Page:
The style speaks to teachers in a friendly, first-person conversation and, like Jorgensen’s previous books, builds on her own personal experiences as a teacher and performer on several continents to ably provide credibility. She is what Elliot Eisner (2001) calls an “educational connoisseur”—one who through lived experience can make the finest and most sophisticated inferences about standards and quality.


Author Mark Edmundson (2008), in a recent article in the New York Times Magazine, writes, “Good teachers perceive the world in alternative terms, and they push their students to test out these new, potentially enriching perspectives” (p. 17). Later he adds, “Good teachers…are constantly fighting against knowingness by asking questions, creating difficulties, raising perplexities” (p. 18). I think that Jorgensen would agree. In the first section of the book, she examines the characteristics that make a good teacher. She suggests that good teachers are leaders who keep an open mind, are tactful, and remember that teaching is about people. In a chapter on judgment, she discusses formative and summative evaluations as helpful models in shaping teacher dispositions and suggests that evaluation is mediated by experience, though students must always come first.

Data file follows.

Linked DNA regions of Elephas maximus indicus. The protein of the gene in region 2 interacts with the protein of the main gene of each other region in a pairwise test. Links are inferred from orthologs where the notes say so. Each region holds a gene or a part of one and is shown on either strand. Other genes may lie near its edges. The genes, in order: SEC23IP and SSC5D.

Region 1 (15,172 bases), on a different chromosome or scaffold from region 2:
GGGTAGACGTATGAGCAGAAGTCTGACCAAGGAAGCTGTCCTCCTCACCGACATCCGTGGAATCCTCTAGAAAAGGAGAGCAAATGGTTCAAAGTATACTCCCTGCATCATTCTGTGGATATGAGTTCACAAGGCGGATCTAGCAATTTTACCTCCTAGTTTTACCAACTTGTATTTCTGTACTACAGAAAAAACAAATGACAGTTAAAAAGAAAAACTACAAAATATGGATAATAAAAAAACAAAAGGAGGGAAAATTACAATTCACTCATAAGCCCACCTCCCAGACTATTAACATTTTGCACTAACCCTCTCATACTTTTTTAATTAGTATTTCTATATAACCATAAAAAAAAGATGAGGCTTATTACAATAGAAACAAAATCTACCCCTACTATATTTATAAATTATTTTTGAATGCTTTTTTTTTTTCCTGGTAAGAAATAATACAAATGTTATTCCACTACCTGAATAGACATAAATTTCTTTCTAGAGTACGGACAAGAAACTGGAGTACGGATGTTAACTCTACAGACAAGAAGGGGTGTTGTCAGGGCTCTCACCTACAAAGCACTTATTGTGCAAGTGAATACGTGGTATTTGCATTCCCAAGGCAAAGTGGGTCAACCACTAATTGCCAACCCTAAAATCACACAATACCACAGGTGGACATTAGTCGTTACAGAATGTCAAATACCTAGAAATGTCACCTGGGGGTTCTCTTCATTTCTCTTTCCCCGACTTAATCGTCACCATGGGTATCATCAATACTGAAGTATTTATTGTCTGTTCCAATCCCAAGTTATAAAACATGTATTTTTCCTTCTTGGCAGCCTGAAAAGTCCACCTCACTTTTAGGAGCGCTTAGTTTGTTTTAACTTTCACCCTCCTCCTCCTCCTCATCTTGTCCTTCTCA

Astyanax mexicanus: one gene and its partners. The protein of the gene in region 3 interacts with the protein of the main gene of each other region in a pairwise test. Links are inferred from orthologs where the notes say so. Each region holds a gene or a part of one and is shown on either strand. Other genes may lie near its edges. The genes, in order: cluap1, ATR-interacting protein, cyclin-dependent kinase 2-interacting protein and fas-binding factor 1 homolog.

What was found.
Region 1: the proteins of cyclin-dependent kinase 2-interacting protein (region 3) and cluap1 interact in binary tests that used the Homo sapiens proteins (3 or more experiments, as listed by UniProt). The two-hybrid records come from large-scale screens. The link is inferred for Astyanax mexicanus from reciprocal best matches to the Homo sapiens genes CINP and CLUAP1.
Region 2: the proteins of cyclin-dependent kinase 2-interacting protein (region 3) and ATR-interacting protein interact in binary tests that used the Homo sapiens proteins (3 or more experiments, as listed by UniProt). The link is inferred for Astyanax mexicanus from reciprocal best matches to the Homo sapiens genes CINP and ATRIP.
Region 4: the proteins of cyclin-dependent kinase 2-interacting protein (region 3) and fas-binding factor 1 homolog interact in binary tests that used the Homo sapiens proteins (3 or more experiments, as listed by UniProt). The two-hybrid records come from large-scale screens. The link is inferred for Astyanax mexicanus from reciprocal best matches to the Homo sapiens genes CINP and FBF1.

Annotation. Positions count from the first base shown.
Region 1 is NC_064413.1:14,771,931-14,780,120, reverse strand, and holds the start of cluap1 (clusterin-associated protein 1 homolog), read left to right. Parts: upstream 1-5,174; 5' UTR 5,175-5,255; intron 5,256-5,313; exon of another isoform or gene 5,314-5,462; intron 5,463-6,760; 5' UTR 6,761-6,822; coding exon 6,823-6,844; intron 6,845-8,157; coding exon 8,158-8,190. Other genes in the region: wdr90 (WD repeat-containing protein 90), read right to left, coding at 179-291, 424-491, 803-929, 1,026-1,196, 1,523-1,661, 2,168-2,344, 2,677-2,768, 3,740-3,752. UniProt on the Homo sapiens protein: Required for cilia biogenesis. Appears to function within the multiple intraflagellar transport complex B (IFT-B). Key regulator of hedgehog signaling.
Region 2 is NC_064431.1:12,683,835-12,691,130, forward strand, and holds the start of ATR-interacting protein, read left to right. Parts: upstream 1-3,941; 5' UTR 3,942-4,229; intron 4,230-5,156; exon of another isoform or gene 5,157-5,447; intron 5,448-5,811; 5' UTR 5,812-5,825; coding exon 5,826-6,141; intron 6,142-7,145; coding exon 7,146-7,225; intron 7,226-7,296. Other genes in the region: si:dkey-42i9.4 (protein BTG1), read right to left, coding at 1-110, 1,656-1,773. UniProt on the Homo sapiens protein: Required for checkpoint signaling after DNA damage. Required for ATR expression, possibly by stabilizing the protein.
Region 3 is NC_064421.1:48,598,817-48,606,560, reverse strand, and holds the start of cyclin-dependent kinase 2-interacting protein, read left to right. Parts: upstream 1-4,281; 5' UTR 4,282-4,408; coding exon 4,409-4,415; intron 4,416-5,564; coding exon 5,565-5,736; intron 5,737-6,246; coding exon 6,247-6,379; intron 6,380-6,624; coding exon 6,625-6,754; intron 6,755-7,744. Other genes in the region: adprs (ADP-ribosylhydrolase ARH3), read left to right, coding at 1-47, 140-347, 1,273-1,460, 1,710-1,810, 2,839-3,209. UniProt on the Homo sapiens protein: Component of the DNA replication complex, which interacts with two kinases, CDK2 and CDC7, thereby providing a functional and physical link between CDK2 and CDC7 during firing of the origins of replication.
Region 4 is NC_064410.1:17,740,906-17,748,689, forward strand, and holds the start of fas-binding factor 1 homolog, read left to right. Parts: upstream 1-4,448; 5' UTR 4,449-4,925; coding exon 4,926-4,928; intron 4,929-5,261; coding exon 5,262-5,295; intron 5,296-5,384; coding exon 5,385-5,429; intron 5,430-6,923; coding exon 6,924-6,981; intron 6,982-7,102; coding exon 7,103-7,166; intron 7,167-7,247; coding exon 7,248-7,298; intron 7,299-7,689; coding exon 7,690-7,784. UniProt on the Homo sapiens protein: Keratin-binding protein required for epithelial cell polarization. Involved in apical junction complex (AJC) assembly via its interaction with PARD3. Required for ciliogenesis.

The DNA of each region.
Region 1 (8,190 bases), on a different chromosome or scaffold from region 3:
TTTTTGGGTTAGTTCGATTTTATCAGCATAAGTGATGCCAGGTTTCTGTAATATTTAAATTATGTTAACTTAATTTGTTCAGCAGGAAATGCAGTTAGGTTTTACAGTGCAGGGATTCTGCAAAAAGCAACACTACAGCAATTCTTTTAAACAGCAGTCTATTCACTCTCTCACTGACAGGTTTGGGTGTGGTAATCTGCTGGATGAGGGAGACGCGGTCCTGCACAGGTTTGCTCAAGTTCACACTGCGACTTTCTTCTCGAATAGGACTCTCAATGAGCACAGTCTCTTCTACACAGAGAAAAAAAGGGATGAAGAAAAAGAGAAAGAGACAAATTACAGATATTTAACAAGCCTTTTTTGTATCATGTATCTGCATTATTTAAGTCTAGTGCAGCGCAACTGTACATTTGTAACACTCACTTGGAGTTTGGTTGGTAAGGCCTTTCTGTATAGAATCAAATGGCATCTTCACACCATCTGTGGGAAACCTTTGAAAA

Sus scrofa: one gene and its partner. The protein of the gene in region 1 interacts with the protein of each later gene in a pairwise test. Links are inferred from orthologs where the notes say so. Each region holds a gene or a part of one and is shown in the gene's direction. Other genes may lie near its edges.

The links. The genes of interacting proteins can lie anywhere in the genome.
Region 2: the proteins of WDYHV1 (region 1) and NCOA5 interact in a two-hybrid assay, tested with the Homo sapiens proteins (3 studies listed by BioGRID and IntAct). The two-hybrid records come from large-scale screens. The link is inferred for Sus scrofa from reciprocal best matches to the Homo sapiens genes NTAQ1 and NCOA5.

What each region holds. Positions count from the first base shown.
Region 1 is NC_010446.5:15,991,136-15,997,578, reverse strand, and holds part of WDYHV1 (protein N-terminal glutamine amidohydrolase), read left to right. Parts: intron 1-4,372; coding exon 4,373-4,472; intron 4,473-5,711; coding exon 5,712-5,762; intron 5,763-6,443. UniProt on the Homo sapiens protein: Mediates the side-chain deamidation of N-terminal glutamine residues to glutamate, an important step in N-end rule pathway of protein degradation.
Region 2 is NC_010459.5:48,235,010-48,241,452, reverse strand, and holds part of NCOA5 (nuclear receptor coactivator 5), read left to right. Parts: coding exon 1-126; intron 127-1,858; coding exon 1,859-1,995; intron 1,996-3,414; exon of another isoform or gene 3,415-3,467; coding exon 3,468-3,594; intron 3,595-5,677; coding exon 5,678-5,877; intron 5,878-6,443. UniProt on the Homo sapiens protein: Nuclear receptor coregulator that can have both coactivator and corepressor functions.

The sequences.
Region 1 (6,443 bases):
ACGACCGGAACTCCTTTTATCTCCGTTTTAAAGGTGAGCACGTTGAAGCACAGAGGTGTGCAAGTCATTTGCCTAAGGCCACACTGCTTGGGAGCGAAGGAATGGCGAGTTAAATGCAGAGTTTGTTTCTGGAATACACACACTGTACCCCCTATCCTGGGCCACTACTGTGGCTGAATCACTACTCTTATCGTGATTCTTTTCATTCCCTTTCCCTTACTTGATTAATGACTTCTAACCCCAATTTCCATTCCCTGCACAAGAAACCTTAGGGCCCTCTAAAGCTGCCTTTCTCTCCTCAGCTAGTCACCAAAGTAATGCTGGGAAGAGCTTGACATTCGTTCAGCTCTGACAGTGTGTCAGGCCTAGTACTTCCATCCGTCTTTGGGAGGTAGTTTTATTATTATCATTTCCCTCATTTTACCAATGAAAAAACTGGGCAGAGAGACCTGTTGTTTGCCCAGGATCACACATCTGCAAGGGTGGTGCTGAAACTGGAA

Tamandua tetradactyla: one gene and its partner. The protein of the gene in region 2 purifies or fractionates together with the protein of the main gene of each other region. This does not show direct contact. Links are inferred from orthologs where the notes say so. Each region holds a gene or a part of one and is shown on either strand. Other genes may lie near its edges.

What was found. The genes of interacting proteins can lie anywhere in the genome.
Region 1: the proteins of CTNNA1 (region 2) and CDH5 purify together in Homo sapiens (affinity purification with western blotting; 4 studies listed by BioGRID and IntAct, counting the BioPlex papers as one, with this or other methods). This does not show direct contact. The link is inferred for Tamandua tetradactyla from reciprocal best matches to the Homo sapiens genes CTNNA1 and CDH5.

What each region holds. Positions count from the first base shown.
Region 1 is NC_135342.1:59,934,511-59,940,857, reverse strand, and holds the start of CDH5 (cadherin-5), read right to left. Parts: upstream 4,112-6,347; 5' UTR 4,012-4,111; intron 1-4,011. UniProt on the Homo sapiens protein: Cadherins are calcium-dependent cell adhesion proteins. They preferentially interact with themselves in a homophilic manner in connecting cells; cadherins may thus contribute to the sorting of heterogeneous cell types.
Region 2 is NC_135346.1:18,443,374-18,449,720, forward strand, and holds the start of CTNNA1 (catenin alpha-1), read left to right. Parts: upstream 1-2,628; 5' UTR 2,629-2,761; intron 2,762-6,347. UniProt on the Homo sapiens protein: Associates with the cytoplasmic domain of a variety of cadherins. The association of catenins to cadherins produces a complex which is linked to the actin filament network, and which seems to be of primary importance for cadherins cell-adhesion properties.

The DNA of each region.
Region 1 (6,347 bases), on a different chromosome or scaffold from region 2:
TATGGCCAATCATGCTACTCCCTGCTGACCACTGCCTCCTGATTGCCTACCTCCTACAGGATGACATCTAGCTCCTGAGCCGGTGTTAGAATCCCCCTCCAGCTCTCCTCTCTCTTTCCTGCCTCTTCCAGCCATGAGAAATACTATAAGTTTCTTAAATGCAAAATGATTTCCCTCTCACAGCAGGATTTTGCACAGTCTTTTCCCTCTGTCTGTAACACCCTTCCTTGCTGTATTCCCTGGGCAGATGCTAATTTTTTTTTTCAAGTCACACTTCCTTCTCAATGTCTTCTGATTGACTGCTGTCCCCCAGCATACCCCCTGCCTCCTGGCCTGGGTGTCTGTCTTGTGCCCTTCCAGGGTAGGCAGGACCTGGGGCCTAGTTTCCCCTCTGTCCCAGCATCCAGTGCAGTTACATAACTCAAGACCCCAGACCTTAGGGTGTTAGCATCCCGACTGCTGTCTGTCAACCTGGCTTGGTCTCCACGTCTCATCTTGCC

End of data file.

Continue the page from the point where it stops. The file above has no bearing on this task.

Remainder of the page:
The teacher as musician occupies the center chapters of the book and as such is its centerpiece. Jorgensen examines the role of the teacher as listener, performer, and composer. It is in this section of the text that she also acknowledges music teaching as “craft” as well as “art.” She defines craft as “the range of skills and techniques that musicians employ in doing their work, that is, the work of making and taking music” (p. 95). Referencing Vernon Howard, she lists various aspects that contribute to the teacher as musician metaphor and the teaching as craft perspective. Elsewhere in the text, Jorgensen suggests that because the arts have a logic and rationality quite different from other academic subjects, music teachers need a rich imagination and intuitive skills to envision possibilities rather than absolutes. This is a theme throughout the book.